Univision Lifts Up LGBT Voices In Its Coverage Of The Pentagon Repealing Ban On Transgender Military Service
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Univision’s late night news program continued Hispanic media’s trend of uplifting LGBT voices in its reporting on the Pentagon’s announcement that it is lifting its ban on transgender people openly serving in the military.
On June 30, Defense Secretary Ashton Carter announced that the Department of Defense would no longer forbid openly transgender people from serving in the military. In its report on the announcement, Univision's late night news program, Noticiero Univision: Edición Nocturna, hosted Antonia Pandilla, a transgender woman who served in the Air Force from 1978 to 1982, to talk about her experience serving under the ban. Contrasting right-wing media’s attacks on the policy change, Univision host Arantxa Loizaga described the end of the ban as “a victory for the LGBT community.” Coverage like this is yet another indication of how Hispanic media is improving its reporting on LGBT issues and making the effort to include transgender voices.
From the June 30 edition of Univision’s Noticiero Univision: Edición Nocturna (translated from Spanish):
ARANTXA LOIZAGA (HOST): In the United States armed forces, there are transgender soldiers but until today, they were not able to act openly. The Pentagon lifted a provision in light of the Defense Secretary’s idea that he has been pushing for more than a year. Andrea Linares tells us what this means.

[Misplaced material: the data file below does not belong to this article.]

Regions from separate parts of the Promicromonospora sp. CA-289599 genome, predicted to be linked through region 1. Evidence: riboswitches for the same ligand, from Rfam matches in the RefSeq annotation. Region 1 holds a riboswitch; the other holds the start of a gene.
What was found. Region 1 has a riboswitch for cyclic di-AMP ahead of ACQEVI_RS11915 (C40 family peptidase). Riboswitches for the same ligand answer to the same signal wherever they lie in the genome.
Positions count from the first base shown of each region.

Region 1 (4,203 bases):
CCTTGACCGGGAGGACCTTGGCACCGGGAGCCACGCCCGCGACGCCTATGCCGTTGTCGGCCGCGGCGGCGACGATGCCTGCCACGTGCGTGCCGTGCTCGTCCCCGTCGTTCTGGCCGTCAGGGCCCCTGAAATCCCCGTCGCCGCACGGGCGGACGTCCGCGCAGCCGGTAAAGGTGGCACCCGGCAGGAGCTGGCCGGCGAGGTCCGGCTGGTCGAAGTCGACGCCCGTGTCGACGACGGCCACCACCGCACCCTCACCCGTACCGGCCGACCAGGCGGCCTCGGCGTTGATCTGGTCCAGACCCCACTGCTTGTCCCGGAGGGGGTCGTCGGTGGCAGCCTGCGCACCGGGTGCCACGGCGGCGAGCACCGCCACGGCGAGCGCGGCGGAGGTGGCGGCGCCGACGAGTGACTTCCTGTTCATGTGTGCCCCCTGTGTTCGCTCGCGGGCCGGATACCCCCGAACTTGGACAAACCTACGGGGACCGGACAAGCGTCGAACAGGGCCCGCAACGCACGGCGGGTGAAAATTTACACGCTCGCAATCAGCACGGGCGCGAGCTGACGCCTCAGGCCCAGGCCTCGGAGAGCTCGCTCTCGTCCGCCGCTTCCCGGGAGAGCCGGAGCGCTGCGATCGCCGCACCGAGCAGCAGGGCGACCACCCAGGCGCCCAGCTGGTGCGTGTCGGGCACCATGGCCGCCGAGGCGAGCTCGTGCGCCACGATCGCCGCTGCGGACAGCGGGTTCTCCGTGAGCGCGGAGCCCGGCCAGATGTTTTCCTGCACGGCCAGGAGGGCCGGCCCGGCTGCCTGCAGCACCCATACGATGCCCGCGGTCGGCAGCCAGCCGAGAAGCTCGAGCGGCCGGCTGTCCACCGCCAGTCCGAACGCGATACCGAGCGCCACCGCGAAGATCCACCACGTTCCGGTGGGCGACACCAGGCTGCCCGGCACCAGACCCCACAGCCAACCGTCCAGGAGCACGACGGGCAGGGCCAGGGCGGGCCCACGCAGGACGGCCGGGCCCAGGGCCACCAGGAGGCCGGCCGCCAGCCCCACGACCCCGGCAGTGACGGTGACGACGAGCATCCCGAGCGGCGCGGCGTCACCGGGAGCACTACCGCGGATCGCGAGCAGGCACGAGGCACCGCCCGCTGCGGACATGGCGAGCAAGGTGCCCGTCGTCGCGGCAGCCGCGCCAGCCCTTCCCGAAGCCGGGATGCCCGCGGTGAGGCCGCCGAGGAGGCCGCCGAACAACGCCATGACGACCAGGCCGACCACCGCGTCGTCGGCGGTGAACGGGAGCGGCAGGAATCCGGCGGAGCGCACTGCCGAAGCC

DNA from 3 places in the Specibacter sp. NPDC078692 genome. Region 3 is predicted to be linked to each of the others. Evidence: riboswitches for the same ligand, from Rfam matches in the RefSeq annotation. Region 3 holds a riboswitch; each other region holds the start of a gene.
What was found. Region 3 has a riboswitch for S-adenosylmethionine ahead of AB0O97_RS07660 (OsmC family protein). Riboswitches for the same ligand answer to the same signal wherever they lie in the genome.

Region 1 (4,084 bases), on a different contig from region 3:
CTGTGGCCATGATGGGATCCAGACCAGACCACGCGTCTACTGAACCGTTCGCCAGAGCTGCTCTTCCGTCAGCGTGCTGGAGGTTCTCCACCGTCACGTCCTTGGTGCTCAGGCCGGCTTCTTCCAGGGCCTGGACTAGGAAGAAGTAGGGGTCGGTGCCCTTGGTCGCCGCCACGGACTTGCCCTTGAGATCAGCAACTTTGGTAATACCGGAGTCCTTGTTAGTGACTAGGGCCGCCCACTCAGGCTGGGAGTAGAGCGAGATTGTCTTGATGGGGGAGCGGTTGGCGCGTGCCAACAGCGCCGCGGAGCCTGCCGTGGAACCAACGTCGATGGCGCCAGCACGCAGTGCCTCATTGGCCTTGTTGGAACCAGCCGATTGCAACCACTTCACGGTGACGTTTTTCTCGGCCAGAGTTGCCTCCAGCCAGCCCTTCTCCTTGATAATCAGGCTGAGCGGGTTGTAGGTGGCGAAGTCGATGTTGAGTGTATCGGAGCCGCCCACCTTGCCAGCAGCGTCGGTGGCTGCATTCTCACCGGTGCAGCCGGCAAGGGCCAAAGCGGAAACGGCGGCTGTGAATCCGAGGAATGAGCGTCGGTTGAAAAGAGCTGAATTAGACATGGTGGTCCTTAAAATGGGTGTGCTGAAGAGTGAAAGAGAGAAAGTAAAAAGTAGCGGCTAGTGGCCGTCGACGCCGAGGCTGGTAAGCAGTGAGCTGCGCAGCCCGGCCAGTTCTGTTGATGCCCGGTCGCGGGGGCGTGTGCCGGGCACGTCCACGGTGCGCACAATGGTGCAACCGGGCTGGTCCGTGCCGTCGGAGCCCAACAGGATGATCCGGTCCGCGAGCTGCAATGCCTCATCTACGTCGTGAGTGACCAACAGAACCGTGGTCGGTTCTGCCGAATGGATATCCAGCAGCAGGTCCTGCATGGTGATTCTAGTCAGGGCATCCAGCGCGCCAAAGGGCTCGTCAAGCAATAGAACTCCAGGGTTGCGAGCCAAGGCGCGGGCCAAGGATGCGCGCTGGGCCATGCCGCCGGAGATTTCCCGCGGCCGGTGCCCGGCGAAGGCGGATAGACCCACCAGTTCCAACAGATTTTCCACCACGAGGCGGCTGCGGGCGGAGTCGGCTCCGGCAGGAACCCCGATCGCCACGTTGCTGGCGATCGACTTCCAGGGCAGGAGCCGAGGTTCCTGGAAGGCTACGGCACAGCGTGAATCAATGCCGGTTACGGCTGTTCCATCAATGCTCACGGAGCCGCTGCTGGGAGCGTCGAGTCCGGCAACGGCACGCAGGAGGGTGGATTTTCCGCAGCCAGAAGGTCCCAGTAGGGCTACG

DEFENSE SECRETARY ASH CARTER: Effective immediately, transgender Americans may serve openly.
ANDREA LINARES: The announcement is historic. The Pentagon will allow transgender individuals to serve openly in the armed forces, according to Defense Secretary Ash Carter.
CARTER: These new measures will be implemented throughout the next year.
LINARES: It is expected that by October 1 transgender soldiers can receive the medical treatment related to their sex change, and effective July 2017 the armed forces will allow the enlistment of new transgender members as long as they comply with the physical and psychological requirements required of any other member.
ANTONIA PADILLA: I have been living two lives, the life of a man in the day and the life of a woman at night.
LINARES: This is Antonia Padilla. She was born as a man in San Antonio, Texas, but she identifies as a woman. She was married for six years, had a daughter, and also served in the air force from 1978 to 1982.
PADILLA: Ten years ago, I said I'm not going to have falsehoods, I'm going to live honestly, I'm going to live like the woman that I am.
LINARES: Currently, Antonia works as a photographer. She says that it was difficult to live in the shadows when she was in the armed forces, but she never felt that this impeded her from carrying out her duties.
PADILLA: I am very happy that finally this decision is reality.
LINARES: A study done by RAND Corporation under the direction of Sec. Ash Carter found that of the 1.3 million active members of the army, almost 2,500 are transgender. But up until now, they have had to deny their condition in order to avoid being expelled from the military world, a situation that is now a thing of the past. The study also revealed that the medical expenses and the sex change operations will cost the Pentagon between $2.9 million and $4.2 million annually. They fear that not assuming this expense could result in a higher rate of substance abuse and suicides among transgender individuals. It's worth mentioning that the army has a budget of $610 million. Arantxa, back to you.
LOIZAGA: Andrea, thank you, a victory for the LGBT community.
While Univision’s decision to feature a transgender guest is part of the growing move towards more responsible coverage of the LGBT community by Hispanic media, the segment’s use of the word “condition” to innaccurately describe being transgender shows that there is still room to improve. The failure to use accurate, sensitive language when covering the transgender community isn’t isolated to Univision. While uplifting transgender voices is part of improving reporting on transgender people, Hispanic media should continue to look to guidelines from groups like GLAAD for how to improve the quality of coverage when reporting on transgender issues.